Equine Health Update EHU Vol 19 Issue 3 - Page 34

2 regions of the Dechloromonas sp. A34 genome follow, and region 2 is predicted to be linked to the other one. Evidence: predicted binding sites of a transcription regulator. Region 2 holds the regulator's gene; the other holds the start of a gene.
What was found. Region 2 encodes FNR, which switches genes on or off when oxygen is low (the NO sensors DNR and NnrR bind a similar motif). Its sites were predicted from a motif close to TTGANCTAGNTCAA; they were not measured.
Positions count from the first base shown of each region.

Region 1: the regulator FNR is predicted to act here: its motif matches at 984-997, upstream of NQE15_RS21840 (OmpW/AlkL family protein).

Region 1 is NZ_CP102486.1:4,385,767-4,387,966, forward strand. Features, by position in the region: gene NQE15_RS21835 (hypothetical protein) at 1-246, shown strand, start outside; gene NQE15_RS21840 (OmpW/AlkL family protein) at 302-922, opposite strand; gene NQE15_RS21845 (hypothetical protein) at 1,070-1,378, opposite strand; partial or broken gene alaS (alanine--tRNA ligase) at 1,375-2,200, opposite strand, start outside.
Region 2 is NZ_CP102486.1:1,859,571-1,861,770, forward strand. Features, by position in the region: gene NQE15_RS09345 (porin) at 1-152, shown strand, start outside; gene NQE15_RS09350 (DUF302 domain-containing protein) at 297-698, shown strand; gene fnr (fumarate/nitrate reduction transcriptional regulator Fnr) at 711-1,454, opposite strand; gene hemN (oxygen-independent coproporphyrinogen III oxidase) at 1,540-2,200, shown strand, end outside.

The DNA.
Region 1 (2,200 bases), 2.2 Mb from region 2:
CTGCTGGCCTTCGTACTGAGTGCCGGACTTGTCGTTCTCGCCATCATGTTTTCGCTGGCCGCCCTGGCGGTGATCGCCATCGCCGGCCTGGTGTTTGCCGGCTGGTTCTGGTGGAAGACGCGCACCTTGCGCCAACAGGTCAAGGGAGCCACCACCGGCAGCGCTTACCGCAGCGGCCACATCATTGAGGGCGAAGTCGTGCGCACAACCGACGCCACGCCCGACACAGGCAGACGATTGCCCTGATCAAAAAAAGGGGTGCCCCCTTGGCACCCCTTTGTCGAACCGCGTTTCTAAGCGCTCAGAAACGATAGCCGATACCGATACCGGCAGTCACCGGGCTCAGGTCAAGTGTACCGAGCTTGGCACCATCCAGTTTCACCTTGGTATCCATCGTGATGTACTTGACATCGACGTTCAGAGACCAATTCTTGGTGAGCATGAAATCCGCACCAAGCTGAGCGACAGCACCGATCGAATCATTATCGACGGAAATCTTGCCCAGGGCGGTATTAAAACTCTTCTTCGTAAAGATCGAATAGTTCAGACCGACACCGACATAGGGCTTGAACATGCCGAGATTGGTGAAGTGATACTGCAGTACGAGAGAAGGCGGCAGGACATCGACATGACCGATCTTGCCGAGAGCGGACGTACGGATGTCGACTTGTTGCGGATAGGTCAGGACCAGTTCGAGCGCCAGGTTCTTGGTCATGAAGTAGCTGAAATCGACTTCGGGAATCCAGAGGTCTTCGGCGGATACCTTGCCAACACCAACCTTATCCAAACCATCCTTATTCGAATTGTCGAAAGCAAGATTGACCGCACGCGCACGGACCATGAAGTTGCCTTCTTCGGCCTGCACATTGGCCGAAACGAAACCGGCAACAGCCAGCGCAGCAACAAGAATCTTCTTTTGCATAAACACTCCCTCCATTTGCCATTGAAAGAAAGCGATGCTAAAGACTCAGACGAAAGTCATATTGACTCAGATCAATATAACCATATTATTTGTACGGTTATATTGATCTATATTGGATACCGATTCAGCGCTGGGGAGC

EQUINE | Proceedings Large Intestine Diseases of the large intestine are commonly responsible for horses undergoing colic surgery. Approximately one third to over half of surgical colic cases are due to dis- ease of the large intestine. In a study modelling survival of horses following surgery for large intestinal disease the 3 most prevalent diagnoses were non-strangulating torsion of the large colon, strangulating torsion (>360° of rotation) and nephrosplenic entrapment, which com- prised 23, 20 and 17% of all cases, respectively (Proud- man et al. 2005). Non operative risk factors found to be associated with reduced survival in this study included signs of cardiovascular compromise (increased pre-op- erative heart rate, increased pre-operative PCV), and in- creasing age. Intra-operative risk factors included resec- tion of the large colon and repeat laparotomy. Large Colon Torsion (greater than or equal to 360 de- grees) Large colon volvulus (LCV) is one of the most painful and rapidly fatal causes of colic in the horse and represents between 10 and 20% of horses with colic that undergo exploratory laparotomy (Tinker et al. 1997). Volvulus greater than or equal to 360 degrees has been found to be strongly associated with poor survival (Kaneene et al. 1997). In a study providing data on the long-term survival of horses with strangulating LCV and identifying pre, intra and post-operative variables associated with survival, it was reported that 76.7% of horses recovered from an- aesthesia (Suthers 2013). Of those horses that survived anaesthesia, 70.8% survived to discharge, 48.3% sur- vived to one year and 33.7% survived to two years. Factors associated with reduced long-term survival were signs of cardiovascular compromise (increasing pre-op- erative PCV), bnormal serosal colour of the large colon intra-operatively, increasing heart rate at 48 hours post- 34 operatively and signs of colic during the post-operat